By Shubika Bilkha
Have you ever wondered why despite a better or if not equal profile, some people get selected for job roles more often than others? And why some people build better networks, are preferred teammates, leaders and motivators?
I can’t remember ever reading a job description that doesn’t include ‘good communication skills’ within its top 5 selection criteria. Whether it’s the most technicalor the least people centric job roles, communication skills always seem to appear at the forefront in the selection process. The multi-device, multi-medium world that we live in has only further emphasized the importance of good communication. In a highly sensitive, social media driven and overly-engaged world, there is little opportunity for a poor communicator.
So then really, who teaches us how to be better communicators?
In The Bullseye Principle, authors Riley Mills and Robert Dean Duncan highlight that effective communication skills are at the heart of professional and personal success. They talk about the concept of intention based communication that focuses on ensuring your audience thinks/feels/acts in sync with the message you wanted to deliver. An interesting point they discuss in their book is that because we communicate all the time, we assume we must be good communicators.The reality is that developing effective professional communication takes time and needs practice.
All this talk of effective communication takes me back to my College days when I read Anurag Mathur’s The Inscrutable Americans where the protagonist Gopal Kumar struggles to overcome various cultural and linguistic barriers on an American College Campus. He often mistakes an innocuous cordial greeting of ‘How are you?’ to mean that someone is genuinely interested in his day and life. This results in him ‘over-sharing’ or in millennial speak giving TMI (too much information)!
Good communication skills then extend beyond just the mere verbal or written mediums to include non-verbal and digital/video/multi-device communication. It is about communicating positively with clarity, reading other people’s behaviors, managing conflict, having difficult conversations easily, being empathetic and adaptable. The most important is that it involves active listening, as all communication has to be two-way for it to be effective.
At job interviews and in the workplace, you can often see people indulge in behavior that isn’t always in tune with the basics of good communication. As new graduates looking to enter the workplace or as seasoned professionals, it is equally essential that we follow some of the work-place communication hygiene checks below to make us more effective:
Know when there is TMI: In the workplace, we need to limit communication to what is absolutely essential to keep it effective. Whether it’s in a client meeting or at an interview, communicate on a need to know basis ie. precisely and with clarity to avoid indulging in TMI.Your personal life should remain outside the realm of the work place.
Keep it Positive:Don’t begin a meeting with all the negative components that you had to endure to achieve or that resulted in you having missed achieving a particular outcome. Start all your professional communications on a positive note and focus on offering solutions rather than stating problems.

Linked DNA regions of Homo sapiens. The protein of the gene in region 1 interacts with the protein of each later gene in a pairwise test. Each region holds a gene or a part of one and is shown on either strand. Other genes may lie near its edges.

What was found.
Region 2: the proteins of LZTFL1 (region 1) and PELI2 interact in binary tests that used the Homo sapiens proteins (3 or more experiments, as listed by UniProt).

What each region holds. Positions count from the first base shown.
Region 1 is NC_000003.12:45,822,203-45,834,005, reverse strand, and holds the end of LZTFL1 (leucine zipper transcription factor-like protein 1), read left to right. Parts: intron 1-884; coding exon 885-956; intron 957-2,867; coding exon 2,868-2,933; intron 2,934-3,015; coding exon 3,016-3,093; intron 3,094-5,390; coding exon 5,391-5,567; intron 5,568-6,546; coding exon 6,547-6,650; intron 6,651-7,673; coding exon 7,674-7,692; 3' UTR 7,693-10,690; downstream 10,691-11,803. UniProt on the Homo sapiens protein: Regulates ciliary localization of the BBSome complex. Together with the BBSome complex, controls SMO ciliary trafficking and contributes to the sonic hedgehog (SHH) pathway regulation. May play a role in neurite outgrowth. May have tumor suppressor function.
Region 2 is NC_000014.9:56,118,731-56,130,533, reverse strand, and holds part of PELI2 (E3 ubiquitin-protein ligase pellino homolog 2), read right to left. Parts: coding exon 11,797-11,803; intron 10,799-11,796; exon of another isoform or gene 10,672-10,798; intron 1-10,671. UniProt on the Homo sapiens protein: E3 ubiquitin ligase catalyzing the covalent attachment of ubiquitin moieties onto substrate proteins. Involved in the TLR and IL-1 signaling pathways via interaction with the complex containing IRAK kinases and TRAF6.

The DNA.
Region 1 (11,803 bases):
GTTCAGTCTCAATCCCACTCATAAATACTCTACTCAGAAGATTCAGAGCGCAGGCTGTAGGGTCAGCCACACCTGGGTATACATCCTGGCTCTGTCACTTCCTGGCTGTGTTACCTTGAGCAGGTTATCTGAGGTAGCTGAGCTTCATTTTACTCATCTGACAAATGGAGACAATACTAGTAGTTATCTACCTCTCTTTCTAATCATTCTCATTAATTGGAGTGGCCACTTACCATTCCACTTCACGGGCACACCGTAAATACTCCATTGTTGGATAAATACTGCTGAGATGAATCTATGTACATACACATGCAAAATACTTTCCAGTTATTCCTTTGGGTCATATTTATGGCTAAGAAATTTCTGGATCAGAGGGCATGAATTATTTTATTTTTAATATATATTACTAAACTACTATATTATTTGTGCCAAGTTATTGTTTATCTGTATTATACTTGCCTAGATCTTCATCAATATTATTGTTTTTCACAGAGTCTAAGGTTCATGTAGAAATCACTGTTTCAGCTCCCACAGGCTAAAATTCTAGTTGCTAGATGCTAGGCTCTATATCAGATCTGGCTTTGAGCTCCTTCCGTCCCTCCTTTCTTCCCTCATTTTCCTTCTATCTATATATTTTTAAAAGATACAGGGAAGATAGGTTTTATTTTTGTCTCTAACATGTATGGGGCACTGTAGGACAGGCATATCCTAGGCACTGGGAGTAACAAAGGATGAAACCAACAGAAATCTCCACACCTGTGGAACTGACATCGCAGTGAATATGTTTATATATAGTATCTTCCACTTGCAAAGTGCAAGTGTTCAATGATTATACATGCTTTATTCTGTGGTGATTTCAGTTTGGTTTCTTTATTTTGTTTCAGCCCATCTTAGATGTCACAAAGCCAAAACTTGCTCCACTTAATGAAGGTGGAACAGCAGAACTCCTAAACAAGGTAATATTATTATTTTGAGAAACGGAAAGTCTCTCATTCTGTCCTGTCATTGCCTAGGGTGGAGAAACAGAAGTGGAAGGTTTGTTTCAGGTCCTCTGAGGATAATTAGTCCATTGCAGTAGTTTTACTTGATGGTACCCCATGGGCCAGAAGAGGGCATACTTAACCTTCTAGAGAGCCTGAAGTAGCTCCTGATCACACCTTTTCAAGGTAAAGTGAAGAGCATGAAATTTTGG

No ‘Phubbing’: This is especially important for the millennials and Gen Z. When in meetings or at job interviews make sure you keep all your devices on silent and away to avoid ‘phubbing’ the other party. It is important to value another person’s time as much as your own.
Don’t Fake It: Remember, non-verbal cues speak volumes! After all, there is no point giving a compliment or a raise or saying how much you like this company if your body language says otherwise.
Show that you Care:A little empathy goes a long way. Be human-centered in your approach towards all stakeholders, much the same way as you are in your personal life.
Confidence not Arrogance: Clarity of thought, precision in communication and being well informed will enable you to exude confidence in your interviews and meetings. Remember to draw the fine line between confidence and arrogance. People look for confident candidates, not arrogant and entitled ones!
Think Twice:In the work place effective ‘phrasing’, being ‘measured’ in your communication and using ‘professional language’ will take you a long way. It is especially important to self-check ourselves on this in moments of annoyance and extreme stress.
Intellect > Mind: Let your rationale and reasoning guide you over your emotions and desires. The more you think with your ‘intellect’ the more evolved will you be as a professional.
About the Author- Shubika has an ideal blend of corporate experience and entrepreneurship in India and Internationally. Her experience of over 12 years spans the finance, technology, ecommerce, education and real estate sectors. As the managing Director of two early stage start-ups in technology and education, she has hands on experience in strategy, execution, operations management, marketing, sales and customer experience, HR, recruitment and finance.
Shubika is a published author and a prominent media spokesperson for the real estate and education sectors having contributed to publications, portals, panels/events, the radio and television channels in India. Shubika is an alumna of Mount Holyoke College, USA and Columbia Business School, USA; an Associate Member of the Chartered Securities Institute (CSI) in the UK; and has completed the “Building Excellence in Higher Educational Institutions” at the Indian School of Business (ISB), Hyderabad.